Published on February 9, 2021, the Court of Appeal in Organizacion Comunidad de Alviso v. City of San Jose held that the City of San Jose’s (“City’s”) posting of a second, revised Notice of Determination (“NOD”) adequately triggered CEQA’s abbreviated, 30-day statute of limitations despite the fact that the City failed to provide a copy to the Petitioner’s representative as requested. While CEQA requires lead agencies to provide notices to those who have requested them, the Court held that the revised NOD in this instance provided constructive notice sufficient to trigger the 30-day statute and dismiss the case. In this…
Many California trusts confer a lifetime right to income on a person (often the surviving spouse) with the remainder passing to designated survivors upon the income beneficiary’s death.  When the income beneficiary dies, is it too late for the executor of the beneficiary’s estate to request an accounting for the purpose of evaluating whether the deceased beneficiary received all income to which he or she was entitled? No, says the California Court of Appeal in Dunlap v. Mayer (2021) ___ Cal.App.5th ___.  A decedent’s successor in interest, such as an executor, can hold the trustee to account.  In addition…
In an opinion filed on February 1, 2021, the First Appellate District in Schmid v. City and County of San Francisco found that petitioners challenging the City of San Francisco’s decision to remove a controversial sculpture had failed to exhaust their administrative remedies by not appealing the CEQA determination by the San Francisco Historic Preservation Committee (“HPC”) to the San Francisco Board of Supervisors (“Board of Supervisors”). The challenge involved the unelected HPC’s decision to remove a sculpture facing criticism for “displaying a racist attitude towards Native Americans,” a dispute that the court described as “a local version of the…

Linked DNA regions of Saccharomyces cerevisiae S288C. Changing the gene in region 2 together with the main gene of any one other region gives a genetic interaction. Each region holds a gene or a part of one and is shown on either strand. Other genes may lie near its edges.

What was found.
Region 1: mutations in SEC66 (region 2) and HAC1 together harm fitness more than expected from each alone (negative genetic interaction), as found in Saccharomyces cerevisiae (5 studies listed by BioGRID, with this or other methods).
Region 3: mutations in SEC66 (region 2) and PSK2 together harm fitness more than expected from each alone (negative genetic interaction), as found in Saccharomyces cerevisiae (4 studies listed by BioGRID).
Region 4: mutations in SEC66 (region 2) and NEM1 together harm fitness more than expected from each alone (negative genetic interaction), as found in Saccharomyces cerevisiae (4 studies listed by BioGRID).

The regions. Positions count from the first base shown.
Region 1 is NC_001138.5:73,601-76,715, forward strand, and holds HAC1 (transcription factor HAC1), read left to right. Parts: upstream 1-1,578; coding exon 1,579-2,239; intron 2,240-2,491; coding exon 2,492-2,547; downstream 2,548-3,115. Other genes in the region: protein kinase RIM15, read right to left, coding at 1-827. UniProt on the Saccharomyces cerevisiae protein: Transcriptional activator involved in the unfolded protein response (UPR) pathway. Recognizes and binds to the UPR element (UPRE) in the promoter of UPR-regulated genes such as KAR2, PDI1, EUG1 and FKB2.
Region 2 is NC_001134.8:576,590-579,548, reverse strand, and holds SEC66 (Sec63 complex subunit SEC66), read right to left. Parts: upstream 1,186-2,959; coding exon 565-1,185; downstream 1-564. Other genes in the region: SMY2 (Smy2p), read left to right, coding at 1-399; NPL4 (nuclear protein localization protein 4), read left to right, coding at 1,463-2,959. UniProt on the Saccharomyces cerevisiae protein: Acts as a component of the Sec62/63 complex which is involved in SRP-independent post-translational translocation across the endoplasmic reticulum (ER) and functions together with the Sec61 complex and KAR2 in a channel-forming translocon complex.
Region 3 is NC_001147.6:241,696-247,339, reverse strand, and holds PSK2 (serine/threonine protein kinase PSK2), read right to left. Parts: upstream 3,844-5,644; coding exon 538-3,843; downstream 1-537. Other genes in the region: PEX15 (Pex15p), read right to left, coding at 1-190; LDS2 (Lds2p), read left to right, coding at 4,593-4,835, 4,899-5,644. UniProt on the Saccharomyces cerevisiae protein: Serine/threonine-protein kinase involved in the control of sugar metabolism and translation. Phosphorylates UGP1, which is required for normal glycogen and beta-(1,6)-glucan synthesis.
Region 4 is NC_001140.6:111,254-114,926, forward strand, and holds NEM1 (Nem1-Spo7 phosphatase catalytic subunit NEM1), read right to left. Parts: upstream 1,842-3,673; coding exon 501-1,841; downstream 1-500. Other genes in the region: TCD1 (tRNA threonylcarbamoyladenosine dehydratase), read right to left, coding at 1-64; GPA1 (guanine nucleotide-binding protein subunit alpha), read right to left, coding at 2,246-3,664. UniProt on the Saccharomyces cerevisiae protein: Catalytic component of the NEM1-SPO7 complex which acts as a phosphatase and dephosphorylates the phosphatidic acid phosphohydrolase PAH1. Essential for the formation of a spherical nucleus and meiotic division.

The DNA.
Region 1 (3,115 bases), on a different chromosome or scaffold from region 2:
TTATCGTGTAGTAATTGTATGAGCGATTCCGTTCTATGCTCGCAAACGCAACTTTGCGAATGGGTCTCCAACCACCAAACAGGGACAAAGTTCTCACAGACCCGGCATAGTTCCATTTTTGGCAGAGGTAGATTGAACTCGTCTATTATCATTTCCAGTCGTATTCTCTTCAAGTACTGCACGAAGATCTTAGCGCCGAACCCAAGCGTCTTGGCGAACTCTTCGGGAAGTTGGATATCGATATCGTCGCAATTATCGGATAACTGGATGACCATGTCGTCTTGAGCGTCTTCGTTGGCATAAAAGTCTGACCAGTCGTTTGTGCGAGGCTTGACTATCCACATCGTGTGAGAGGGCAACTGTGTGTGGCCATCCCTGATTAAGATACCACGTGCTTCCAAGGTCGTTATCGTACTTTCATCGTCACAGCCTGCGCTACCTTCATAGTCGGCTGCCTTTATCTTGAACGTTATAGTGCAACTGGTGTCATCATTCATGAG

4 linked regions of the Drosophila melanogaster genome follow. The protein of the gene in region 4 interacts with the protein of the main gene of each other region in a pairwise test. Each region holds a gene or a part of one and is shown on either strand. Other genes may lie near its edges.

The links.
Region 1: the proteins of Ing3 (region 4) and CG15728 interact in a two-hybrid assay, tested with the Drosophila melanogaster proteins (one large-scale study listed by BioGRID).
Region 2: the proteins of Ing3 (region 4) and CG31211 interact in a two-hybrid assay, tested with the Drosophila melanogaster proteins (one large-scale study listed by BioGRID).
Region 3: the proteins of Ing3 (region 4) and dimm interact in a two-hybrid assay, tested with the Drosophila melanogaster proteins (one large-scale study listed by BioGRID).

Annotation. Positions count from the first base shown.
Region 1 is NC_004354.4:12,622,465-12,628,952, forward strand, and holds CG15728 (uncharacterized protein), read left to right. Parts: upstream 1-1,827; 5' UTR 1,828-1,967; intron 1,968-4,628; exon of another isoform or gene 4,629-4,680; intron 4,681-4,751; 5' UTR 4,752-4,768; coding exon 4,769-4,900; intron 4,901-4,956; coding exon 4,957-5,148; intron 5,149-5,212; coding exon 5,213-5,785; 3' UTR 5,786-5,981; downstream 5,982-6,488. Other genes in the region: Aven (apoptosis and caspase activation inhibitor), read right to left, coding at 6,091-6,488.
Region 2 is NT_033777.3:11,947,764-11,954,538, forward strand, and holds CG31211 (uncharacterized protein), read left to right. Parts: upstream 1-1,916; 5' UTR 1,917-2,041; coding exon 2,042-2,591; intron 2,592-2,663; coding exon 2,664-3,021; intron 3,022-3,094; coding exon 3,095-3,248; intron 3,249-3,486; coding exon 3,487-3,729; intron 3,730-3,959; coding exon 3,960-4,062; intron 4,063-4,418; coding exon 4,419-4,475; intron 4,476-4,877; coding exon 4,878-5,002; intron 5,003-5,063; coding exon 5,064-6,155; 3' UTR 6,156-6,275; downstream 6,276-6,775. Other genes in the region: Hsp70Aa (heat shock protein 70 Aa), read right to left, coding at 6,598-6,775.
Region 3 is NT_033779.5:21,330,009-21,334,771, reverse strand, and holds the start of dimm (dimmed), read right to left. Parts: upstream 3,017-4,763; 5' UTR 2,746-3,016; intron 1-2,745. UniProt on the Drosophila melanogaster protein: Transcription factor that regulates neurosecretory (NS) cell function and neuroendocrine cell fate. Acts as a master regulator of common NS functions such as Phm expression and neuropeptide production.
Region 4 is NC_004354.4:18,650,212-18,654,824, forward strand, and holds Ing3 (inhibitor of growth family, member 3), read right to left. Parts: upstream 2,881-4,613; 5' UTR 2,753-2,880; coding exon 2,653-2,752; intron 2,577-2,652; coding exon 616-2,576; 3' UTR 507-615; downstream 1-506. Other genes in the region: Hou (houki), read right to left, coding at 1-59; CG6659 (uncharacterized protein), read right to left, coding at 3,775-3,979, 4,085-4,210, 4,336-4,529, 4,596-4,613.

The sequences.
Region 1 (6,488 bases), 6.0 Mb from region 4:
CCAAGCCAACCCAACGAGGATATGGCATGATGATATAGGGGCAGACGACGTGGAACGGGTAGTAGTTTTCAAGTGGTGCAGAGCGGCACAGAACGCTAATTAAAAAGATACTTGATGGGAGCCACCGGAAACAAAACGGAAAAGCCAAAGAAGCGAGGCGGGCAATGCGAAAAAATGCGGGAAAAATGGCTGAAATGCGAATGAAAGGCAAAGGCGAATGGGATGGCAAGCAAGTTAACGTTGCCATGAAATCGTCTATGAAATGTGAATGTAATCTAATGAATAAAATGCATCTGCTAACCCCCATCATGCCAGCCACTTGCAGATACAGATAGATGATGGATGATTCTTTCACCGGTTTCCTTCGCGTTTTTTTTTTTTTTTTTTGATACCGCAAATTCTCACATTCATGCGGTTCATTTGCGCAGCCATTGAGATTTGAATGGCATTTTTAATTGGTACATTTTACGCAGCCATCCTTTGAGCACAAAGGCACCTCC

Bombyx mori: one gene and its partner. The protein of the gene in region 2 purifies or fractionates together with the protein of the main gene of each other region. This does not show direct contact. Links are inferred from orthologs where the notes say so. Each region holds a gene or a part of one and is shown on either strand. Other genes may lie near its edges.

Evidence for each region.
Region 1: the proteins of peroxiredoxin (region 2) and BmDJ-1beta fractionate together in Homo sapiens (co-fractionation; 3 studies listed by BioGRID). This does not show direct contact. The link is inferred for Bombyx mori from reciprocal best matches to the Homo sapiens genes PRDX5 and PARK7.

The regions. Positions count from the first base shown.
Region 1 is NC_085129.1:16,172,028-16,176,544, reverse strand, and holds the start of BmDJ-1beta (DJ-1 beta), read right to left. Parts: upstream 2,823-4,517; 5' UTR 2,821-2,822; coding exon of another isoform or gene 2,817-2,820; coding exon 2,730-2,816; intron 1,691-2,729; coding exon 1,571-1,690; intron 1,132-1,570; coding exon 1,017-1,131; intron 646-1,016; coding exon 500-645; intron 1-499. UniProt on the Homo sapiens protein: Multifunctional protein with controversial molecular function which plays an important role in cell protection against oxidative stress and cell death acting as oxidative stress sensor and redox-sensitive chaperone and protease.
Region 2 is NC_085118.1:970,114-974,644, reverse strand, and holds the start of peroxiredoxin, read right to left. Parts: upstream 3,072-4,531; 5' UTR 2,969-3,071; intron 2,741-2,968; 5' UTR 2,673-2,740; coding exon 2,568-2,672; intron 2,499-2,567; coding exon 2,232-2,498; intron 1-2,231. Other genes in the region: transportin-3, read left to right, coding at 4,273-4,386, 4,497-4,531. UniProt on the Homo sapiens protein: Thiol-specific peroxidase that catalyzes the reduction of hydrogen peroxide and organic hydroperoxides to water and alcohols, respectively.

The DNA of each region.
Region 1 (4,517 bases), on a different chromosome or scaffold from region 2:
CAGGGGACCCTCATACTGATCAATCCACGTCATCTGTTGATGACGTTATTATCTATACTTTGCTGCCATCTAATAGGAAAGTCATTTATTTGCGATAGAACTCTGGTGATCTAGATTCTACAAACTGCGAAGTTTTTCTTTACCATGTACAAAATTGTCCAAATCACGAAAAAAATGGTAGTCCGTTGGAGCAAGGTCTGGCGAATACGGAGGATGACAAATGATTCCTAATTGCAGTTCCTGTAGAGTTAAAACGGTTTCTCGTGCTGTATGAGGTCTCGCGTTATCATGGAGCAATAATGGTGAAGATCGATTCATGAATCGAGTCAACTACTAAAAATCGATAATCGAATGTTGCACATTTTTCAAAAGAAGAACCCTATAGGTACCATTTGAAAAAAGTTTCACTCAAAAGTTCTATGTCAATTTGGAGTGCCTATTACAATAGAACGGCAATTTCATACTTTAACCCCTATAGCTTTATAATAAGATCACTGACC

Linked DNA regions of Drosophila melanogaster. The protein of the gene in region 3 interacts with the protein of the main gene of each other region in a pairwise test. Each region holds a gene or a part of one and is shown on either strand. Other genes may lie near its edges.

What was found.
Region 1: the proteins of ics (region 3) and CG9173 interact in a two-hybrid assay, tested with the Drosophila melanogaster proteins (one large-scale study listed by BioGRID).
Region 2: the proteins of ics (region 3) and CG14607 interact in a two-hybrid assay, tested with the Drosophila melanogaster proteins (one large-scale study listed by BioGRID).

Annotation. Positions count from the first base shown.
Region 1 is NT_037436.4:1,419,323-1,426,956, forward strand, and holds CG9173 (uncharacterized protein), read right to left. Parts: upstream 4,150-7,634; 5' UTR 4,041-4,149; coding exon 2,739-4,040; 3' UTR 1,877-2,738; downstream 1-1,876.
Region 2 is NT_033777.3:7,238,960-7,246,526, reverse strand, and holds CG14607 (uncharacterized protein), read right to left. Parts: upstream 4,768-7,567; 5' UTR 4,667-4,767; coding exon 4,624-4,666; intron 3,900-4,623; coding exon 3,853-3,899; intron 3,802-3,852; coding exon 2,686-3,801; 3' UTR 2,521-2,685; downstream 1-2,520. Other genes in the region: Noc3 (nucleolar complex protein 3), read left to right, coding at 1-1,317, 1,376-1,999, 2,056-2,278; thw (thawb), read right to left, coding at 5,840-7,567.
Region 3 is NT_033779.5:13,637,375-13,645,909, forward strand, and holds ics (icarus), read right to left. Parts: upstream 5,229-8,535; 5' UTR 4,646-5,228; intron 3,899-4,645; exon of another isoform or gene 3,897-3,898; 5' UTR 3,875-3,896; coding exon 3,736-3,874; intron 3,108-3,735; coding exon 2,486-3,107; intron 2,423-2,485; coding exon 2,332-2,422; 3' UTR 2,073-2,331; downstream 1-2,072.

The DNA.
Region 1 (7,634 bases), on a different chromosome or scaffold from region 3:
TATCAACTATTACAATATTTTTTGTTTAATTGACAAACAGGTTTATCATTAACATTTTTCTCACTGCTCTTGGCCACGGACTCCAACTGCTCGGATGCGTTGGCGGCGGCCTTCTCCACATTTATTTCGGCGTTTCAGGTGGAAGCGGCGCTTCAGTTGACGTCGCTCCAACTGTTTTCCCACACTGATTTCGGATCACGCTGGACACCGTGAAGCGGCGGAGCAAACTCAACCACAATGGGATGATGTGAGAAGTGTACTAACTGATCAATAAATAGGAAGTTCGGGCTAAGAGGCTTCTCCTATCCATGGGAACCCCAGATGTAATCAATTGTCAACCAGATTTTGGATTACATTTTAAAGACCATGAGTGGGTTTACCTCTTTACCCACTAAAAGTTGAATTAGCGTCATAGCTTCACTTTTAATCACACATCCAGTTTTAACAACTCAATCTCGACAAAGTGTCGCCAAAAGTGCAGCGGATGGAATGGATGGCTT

On December 11, 2019, the California Supreme Court granted review of the Third District’s decision in County of Butte v. Department of Water Resources, dismissing a CEQA challenge to DWR’s relicensing application to the Federal Energy Regulatory Commission (FERC) for the Oroville Dam on the basis that the claim was preempted by federal law. The Court of Appeal held the Federal Power Act (FPA) exclusively occupies the field of dam licensing and preempts state regulation, and accordingly found that it had no jurisdiction to consider the case. The Court of Appeal’s decision came on the heels of a lengthy and…
We blogged recently about Keading v. Keading (2021) 60 Cal.App.5th 1115, which addresses whether a trial court can impose damages under California Probate Code section 859, without a finding of bad faith, if the court finds that a person has taken, concealed or disposed of property by committing elder or dependent adult financial abuse. There is another split of appellate authority as to the interpretation of section 859.  Last year, the Court of Appeal, in Estate of Ashlock (2020) 45 Cal.App.5th 1066, held that a prevailing party is entitled to double damages under section 859, in addition to…